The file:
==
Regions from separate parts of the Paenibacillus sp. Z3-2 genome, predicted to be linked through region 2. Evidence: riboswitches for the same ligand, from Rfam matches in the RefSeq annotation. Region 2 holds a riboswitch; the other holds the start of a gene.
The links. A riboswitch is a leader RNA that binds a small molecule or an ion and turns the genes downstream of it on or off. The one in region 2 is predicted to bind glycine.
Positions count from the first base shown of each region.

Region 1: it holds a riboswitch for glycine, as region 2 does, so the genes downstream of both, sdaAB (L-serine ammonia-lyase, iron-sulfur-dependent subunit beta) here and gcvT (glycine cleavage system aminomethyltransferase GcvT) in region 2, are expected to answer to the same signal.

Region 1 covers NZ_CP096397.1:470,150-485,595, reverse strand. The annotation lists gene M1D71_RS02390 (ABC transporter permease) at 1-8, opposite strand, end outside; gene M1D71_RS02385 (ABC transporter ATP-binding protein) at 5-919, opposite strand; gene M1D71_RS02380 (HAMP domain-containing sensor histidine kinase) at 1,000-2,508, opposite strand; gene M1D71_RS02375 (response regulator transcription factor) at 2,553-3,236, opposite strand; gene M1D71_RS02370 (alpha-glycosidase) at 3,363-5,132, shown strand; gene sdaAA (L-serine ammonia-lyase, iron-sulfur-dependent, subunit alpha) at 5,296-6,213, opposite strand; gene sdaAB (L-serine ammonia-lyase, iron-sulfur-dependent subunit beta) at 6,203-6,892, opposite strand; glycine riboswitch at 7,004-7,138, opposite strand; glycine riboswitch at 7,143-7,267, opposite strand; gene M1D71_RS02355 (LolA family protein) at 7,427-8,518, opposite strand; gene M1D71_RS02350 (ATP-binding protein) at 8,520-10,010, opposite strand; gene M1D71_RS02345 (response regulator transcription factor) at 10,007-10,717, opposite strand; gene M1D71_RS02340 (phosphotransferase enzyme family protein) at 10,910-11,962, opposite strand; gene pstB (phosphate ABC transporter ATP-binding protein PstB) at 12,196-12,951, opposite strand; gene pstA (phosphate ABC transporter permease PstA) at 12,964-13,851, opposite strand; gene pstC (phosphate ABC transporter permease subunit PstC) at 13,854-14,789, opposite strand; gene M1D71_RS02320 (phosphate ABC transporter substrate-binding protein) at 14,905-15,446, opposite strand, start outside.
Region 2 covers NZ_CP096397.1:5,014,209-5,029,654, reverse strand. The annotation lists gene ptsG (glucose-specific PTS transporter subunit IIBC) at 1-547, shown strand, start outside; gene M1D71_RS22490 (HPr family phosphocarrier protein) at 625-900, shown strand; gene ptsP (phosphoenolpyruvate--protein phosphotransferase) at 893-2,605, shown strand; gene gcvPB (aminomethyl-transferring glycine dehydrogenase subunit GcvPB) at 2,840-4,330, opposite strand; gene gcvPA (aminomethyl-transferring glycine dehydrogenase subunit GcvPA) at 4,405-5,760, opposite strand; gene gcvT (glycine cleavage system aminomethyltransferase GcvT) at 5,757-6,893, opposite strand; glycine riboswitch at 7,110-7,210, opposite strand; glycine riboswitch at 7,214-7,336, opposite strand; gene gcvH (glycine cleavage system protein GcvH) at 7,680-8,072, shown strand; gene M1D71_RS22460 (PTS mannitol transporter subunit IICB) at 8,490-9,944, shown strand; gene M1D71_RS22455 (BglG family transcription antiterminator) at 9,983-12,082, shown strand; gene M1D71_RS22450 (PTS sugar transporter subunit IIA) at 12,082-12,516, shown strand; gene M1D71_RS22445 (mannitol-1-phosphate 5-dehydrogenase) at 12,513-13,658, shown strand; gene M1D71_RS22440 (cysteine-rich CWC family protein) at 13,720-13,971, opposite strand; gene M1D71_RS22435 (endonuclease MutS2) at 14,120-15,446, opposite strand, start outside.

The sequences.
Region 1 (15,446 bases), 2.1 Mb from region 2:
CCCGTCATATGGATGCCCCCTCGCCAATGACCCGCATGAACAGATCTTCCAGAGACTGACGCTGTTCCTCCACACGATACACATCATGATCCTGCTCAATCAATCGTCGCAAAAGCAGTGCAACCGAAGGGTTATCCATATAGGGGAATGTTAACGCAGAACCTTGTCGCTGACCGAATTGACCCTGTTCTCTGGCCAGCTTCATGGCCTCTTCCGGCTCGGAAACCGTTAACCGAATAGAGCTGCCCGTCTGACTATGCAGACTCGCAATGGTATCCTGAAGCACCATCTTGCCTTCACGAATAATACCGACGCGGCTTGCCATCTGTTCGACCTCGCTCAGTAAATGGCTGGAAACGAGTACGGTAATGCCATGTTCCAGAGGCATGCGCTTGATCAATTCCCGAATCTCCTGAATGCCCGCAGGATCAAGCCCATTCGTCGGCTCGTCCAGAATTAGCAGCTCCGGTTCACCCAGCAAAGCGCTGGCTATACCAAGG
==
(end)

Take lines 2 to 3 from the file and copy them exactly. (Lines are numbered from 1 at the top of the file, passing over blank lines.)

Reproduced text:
The links. A riboswitch is a leader RNA that binds a small molecule or an ion and turns the genes downstream of it on or off. The one in region 2 is predicted to bind glycine.
Positions count from the first base shown of each region.